When MoviePass first made it public that it intended to offer members access to one movie a day at over 90% of theaters in the United States for just $9.95 a month, the announcement was met with a lot of skepticism.
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That was at least partly because the deal seems too good to be true. Since the average price of a movie ticket hit an all-time high of $8.84 in the first quarter of 2017, according to the National Association of Theater Owners, MoviePass loses money if members see just two movies a month.
The company, which was started by Netflix co-founder Mitch Lowe, told Motley Fool in an email that it plans to cover its deficits by selling the data it amasses. That seems a little far-fetched, but that's what Ted Farnsworth, CEO of Helios and Matheson Analytics Inc. (which owns MoviePass) told us.
For now, it's selling access at $9.95 a month. And while it seems too good to be true, it does actually work. And while it's not a particularly smooth system, it got me a ticket to a movie without too much trouble.
How does MoviePass work?
MoviePass, it's worth noting, has actually been around for a while at price points ranging from $30 to $50 a month. At those prices, it essentially had the same model as many gyms, where it offers just enough value that people don't quit even when they are not getting their money's worth.
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To get and use MoviePass consumers must follow five steps:
- Download the company's app on an Android or iOS phone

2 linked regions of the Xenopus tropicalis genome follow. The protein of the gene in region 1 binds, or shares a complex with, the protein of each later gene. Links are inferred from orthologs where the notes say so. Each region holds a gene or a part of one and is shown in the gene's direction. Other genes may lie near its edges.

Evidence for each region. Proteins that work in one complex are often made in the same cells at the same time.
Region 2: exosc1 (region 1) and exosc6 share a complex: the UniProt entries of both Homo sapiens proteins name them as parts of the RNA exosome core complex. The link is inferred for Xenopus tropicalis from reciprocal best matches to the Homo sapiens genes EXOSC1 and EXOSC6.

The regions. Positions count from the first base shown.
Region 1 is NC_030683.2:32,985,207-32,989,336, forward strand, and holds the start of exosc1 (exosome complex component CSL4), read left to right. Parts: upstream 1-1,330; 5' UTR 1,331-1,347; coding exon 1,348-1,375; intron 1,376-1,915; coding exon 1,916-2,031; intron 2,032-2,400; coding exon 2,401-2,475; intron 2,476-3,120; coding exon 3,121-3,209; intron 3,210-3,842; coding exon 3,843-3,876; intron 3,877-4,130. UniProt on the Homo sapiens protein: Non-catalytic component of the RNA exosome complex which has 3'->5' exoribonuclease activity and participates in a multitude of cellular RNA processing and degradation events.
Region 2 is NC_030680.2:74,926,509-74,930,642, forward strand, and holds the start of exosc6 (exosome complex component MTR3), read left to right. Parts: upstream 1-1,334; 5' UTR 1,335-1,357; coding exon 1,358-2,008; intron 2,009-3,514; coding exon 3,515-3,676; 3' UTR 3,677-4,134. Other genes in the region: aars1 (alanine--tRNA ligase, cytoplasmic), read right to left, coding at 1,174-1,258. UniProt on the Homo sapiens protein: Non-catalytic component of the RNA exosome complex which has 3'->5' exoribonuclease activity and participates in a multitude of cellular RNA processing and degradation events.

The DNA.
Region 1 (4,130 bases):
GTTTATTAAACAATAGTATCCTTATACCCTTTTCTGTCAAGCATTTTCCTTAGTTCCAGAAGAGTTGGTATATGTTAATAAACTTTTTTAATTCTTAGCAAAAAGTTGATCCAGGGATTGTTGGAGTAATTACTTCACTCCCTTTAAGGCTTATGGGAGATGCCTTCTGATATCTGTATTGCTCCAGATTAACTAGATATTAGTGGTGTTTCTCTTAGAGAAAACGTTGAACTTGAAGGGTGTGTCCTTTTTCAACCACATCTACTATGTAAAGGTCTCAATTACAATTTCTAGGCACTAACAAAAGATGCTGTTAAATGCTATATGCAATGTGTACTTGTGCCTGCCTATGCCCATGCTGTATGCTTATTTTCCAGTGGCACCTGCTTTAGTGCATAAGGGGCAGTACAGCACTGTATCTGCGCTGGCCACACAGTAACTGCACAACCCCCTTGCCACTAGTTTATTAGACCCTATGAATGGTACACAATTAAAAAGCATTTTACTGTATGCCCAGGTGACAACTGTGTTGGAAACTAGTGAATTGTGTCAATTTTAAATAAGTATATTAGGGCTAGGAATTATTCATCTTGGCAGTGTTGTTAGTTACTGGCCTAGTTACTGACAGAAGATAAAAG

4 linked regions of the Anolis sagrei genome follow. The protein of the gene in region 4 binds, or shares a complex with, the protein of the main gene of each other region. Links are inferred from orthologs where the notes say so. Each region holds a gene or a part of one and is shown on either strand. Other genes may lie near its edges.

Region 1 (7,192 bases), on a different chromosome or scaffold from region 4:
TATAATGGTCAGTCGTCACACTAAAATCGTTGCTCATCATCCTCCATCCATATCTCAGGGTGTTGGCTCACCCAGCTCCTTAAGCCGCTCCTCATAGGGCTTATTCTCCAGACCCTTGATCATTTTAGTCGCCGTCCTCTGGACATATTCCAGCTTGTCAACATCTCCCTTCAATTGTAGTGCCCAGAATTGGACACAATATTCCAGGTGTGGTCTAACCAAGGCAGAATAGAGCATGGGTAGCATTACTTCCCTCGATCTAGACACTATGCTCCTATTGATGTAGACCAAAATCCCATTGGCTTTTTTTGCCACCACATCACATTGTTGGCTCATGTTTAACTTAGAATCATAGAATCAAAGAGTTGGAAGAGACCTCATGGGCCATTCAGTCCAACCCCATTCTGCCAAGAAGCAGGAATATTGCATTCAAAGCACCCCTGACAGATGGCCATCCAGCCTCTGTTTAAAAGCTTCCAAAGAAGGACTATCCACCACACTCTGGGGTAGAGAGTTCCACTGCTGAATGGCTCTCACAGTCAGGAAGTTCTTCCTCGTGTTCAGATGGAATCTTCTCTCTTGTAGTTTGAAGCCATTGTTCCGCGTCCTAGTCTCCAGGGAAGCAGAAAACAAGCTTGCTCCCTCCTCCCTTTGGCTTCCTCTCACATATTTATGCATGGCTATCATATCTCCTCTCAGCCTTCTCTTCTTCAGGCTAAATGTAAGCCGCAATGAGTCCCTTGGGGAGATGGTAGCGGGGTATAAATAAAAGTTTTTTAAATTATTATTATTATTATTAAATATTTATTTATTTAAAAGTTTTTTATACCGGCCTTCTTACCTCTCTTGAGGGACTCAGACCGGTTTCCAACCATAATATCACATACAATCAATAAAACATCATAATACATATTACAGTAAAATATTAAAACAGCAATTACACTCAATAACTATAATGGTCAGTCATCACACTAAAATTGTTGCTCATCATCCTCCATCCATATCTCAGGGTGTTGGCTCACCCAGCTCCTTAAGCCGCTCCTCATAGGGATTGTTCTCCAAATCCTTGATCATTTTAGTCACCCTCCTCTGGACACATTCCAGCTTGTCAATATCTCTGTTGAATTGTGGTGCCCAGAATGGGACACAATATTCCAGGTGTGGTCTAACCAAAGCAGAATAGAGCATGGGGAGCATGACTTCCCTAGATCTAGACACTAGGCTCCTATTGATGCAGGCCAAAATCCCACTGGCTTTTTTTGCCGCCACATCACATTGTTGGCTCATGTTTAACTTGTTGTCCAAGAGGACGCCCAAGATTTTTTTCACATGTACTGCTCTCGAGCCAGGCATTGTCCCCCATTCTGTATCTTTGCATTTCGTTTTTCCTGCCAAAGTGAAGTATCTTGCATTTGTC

- Wait 5-7 business days for your card to arrive
- Go the theater where the movie you intend to see is playing.
- When you are within 100 yards of the theater, you can check in and essentially tell the app you intend to buy a ticket.
- Use your MoviePass card (it's a MasterCard debit card) to buy your ticket at a kiosk.
When I first used the system I walked over to a theater owned by AMC Entertainment Holdings (NYSE: AMC), a company that came out strongly against MoviePass. The theater chain called the $9.95 offer "not in the best interest of moviegoers, movie theatres, and movie studios," in a press release and said it's pursuing legal strategies to block it.
So far, that has not worked. I was able to walk up to my local AMC-owned Muvico theater, pick a movie, check in, and buy a ticket. It wasn't a completely smooth process -- the check-in took a few tries, and MoviePass does not explain what to do once you complete that. I assumed that I would be using the "pickup pre-ordered tickets" feature at the kiosk. In reality, you go through as if you are buying a new ticket and simply use your MoviePass card to pay. Once you do that you get a ticket that looks no different from one purchased any other way.
It still may be too good to be true
MoviePass works well enough that I plan on seeing some movies I otherwise may not have. That's perhaps good news for some films that are not blockbuster hits, but it also shows how untenable the company's model is.
For every film I see, MoviePass pays my local AMC full price (roughly between $9 and $11 dollars) for any non-3D or IMAX film I want a ticket for each day. I generally see maybe 2-3 movies a month, perhaps more in the summer. With MoviePass I will probably see at least one each weekend, bringing along my wife and son. That's roughly $120 worth of movie tickets a month that MoviePass must buy on $29.85 in revenue without getting any sort of kickback from the most theater chains (the company does have deals with a few smaller players).
That's a big deficit, and the data MoviePass will gather has some flaws too. For example, the company will know that I was willing to see Despicable Me 3 for free, and lots of other movies I would not pay for.
It's hard to see this business model having any sort of long-term viability despite what MoviePass claims about monetizing its data. At some point the company will either go away, raise its prices, or be squeezed out by AMC finding a legal or technical angle to block it.
For movie fans, this is an enjoy-it-while-it-lasts situation that does work, but probably won't last too long.
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